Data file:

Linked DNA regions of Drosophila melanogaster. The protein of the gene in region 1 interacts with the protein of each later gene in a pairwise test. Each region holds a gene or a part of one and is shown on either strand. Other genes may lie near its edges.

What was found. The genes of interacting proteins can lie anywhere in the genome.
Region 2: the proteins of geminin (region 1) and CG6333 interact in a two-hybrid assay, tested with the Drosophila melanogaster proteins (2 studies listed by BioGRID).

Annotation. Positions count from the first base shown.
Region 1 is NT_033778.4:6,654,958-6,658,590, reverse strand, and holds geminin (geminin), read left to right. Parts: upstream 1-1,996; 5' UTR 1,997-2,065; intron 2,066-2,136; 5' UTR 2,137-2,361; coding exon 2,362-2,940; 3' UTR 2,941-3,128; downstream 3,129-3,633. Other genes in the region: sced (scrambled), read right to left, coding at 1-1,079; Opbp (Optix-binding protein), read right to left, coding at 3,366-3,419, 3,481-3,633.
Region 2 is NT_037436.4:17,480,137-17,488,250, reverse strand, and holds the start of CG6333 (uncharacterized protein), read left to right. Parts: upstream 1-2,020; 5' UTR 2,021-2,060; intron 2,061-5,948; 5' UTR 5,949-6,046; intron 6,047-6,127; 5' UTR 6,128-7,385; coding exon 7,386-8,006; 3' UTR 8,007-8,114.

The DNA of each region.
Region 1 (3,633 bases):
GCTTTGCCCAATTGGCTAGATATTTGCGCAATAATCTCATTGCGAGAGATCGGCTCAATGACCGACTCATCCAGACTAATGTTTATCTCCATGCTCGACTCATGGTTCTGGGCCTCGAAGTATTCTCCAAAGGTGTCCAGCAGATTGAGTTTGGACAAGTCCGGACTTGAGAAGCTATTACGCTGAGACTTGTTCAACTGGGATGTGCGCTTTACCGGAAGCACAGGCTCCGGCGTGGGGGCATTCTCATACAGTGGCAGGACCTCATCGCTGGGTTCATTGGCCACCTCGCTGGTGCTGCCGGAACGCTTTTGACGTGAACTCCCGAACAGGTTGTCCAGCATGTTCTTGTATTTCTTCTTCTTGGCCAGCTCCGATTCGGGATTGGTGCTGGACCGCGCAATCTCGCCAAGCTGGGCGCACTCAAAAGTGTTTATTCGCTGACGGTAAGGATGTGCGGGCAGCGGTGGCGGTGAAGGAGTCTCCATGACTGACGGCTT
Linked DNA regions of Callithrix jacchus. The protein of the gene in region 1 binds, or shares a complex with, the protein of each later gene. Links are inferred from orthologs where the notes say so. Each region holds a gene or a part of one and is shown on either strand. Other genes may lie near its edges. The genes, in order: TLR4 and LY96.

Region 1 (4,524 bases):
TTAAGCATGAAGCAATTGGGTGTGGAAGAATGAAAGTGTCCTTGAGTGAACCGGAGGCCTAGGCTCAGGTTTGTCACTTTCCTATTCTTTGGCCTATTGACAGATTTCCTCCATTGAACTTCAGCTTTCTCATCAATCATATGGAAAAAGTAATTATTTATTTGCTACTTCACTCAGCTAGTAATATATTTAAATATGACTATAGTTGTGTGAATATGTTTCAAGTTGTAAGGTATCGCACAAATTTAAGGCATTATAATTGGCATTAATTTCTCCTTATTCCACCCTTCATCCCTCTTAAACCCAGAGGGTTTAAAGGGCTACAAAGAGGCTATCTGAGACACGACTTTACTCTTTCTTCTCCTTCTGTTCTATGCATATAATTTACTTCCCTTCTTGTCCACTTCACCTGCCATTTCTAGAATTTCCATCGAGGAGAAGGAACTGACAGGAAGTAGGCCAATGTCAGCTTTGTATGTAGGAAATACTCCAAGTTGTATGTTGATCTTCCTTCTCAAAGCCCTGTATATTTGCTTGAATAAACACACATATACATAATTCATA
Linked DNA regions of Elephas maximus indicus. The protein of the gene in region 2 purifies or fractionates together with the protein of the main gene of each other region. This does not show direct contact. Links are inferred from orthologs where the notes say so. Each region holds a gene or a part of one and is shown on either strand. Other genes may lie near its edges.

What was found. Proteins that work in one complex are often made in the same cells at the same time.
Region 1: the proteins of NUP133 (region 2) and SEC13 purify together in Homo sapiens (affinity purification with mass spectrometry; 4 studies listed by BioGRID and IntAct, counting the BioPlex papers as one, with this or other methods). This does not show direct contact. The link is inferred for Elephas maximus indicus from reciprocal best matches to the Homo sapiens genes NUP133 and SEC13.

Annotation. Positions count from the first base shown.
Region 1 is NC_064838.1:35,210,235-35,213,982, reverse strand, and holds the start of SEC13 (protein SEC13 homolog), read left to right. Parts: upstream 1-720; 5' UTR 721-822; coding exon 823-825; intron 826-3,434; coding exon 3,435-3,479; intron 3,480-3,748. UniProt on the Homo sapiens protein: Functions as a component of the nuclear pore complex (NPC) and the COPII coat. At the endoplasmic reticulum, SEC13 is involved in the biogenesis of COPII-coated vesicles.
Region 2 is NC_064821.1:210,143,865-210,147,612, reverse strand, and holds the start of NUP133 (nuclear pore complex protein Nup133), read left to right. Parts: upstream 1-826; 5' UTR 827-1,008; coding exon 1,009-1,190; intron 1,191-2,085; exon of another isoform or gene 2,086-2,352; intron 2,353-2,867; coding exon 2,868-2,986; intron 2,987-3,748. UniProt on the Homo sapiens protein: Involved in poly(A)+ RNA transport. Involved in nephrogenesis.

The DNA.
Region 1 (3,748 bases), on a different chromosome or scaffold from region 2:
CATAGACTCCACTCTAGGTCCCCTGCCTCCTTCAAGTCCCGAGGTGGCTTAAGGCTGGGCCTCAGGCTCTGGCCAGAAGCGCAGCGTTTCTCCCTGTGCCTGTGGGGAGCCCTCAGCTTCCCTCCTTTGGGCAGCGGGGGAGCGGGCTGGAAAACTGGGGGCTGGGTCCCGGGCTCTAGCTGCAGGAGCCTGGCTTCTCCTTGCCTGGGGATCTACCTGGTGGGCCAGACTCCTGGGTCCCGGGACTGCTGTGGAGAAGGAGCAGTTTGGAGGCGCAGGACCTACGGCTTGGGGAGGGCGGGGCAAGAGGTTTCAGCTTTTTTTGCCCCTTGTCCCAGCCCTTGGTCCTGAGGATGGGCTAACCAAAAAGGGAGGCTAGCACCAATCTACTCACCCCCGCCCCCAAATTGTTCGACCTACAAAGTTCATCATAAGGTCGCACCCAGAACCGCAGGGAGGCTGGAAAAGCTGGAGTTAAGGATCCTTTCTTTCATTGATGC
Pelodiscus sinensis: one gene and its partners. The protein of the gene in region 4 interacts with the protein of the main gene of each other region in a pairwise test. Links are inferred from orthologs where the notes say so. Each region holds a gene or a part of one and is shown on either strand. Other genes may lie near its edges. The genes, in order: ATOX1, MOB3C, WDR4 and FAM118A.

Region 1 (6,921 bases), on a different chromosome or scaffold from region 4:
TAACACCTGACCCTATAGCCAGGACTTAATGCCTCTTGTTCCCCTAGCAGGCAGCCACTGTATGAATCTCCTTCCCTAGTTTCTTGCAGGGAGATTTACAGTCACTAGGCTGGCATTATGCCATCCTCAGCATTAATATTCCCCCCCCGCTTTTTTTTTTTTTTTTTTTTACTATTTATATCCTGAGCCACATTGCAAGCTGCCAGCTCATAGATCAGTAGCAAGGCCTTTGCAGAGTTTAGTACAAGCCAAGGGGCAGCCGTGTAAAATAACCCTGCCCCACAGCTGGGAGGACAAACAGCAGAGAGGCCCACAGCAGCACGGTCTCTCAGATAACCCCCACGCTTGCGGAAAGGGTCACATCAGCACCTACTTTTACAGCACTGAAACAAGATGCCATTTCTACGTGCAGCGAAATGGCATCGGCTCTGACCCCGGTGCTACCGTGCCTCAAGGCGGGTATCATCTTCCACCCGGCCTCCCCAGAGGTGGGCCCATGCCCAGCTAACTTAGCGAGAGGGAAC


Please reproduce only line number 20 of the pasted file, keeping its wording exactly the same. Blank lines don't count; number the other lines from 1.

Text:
Region 1 (3,748 bases), on a different chromosome or scaffold from region 2: